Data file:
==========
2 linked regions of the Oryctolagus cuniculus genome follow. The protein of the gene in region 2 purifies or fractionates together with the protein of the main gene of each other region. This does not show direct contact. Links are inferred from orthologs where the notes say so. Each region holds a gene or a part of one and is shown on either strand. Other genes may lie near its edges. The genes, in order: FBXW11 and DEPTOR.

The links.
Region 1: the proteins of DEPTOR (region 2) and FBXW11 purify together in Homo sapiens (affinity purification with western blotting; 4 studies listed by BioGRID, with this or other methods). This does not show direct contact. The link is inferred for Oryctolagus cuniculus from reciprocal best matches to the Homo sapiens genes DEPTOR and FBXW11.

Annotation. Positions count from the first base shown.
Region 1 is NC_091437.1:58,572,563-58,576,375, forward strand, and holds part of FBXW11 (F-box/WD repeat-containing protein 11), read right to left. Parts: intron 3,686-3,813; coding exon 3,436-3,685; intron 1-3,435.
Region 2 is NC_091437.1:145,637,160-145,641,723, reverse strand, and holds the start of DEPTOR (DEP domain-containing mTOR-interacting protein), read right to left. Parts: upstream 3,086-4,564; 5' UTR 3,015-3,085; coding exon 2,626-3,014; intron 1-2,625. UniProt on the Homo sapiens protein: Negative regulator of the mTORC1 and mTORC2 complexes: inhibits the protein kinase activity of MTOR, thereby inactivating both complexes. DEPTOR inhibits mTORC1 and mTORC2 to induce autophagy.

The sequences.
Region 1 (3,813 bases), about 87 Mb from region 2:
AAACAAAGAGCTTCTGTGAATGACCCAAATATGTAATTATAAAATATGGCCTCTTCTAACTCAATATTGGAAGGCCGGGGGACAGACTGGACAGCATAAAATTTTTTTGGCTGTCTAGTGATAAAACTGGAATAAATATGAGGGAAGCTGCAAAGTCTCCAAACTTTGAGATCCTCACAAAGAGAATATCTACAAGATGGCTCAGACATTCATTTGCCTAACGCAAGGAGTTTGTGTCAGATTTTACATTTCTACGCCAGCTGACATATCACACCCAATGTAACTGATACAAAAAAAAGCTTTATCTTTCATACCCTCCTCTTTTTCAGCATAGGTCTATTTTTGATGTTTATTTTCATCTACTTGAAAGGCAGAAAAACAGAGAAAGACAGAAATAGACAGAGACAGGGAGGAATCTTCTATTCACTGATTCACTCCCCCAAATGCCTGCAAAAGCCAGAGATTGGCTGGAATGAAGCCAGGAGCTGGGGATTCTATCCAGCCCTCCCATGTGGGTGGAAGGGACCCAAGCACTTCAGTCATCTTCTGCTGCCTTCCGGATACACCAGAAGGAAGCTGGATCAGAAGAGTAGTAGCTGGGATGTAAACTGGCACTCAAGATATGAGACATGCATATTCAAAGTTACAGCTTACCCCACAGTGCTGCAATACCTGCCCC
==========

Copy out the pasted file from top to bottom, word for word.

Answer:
2 linked regions of the Oryctolagus cuniculus genome follow. The protein of the gene in region 2 purifies or fractionates together with the protein of the main gene of each other region. This does not show direct contact. Links are inferred from orthologs where the notes say so. Each region holds a gene or a part of one and is shown on either strand. Other genes may lie near its edges. The genes, in order: FBXW11 and DEPTOR.

The links.
Region 1: the proteins of DEPTOR (region 2) and FBXW11 purify together in Homo sapiens (affinity purification with western blotting; 4 studies listed by BioGRID, with this or other methods). This does not show direct contact. The link is inferred for Oryctolagus cuniculus from reciprocal best matches to the Homo sapiens genes DEPTOR and FBXW11.

Annotation. Positions count from the first base shown.
Region 1 is NC_091437.1:58,572,563-58,576,375, forward strand, and holds part of FBXW11 (F-box/WD repeat-containing protein 11), read right to left. Parts: intron 3,686-3,813; coding exon 3,436-3,685; intron 1-3,435.
Region 2 is NC_091437.1:145,637,160-145,641,723, reverse strand, and holds the start of DEPTOR (DEP domain-containing mTOR-interacting protein), read right to left. Parts: upstream 3,086-4,564; 5' UTR 3,015-3,085; coding exon 2,626-3,014; intron 1-2,625. UniProt on the Homo sapiens protein: Negative regulator of the mTORC1 and mTORC2 complexes: inhibits the protein kinase activity of MTOR, thereby inactivating both complexes. DEPTOR inhibits mTORC1 and mTORC2 to induce autophagy.

The sequences.
Region 1 (3,813 bases), about 87 Mb from region 2:
AAACAAAGAGCTTCTGTGAATGACCCAAATATGTAATTATAAAATATGGCCTCTTCTAACTCAATATTGGAAGGCCGGGGGACAGACTGGACAGCATAAAATTTTTTTGGCTGTCTAGTGATAAAACTGGAATAAATATGAGGGAAGCTGCAAAGTCTCCAAACTTTGAGATCCTCACAAAGAGAATATCTACAAGATGGCTCAGACATTCATTTGCCTAACGCAAGGAGTTTGTGTCAGATTTTACATTTCTACGCCAGCTGACATATCACACCCAATGTAACTGATACAAAAAAAAGCTTTATCTTTCATACCCTCCTCTTTTTCAGCATAGGTCTATTTTTGATGTTTATTTTCATCTACTTGAAAGGCAGAAAAACAGAGAAAGACAGAAATAGACAGAGACAGGGAGGAATCTTCTATTCACTGATTCACTCCCCCAAATGCCTGCAAAAGCCAGAGATTGGCTGGAATGAAGCCAGGAGCTGGGGATTCTATCCAGCCCTCCCATGTGGGTGGAAGGGACCCAAGCACTTCAGTCATCTTCTGCTGCCTTCCGGATACACCAGAAGGAAGCTGGATCAGAAGAGTAGTAGCTGGGATGTAAACTGGCACTCAAGATATGAGACATGCATATTCAAAGTTACAGCTTACCCCACAGTGCTGCAATACCTGCCCC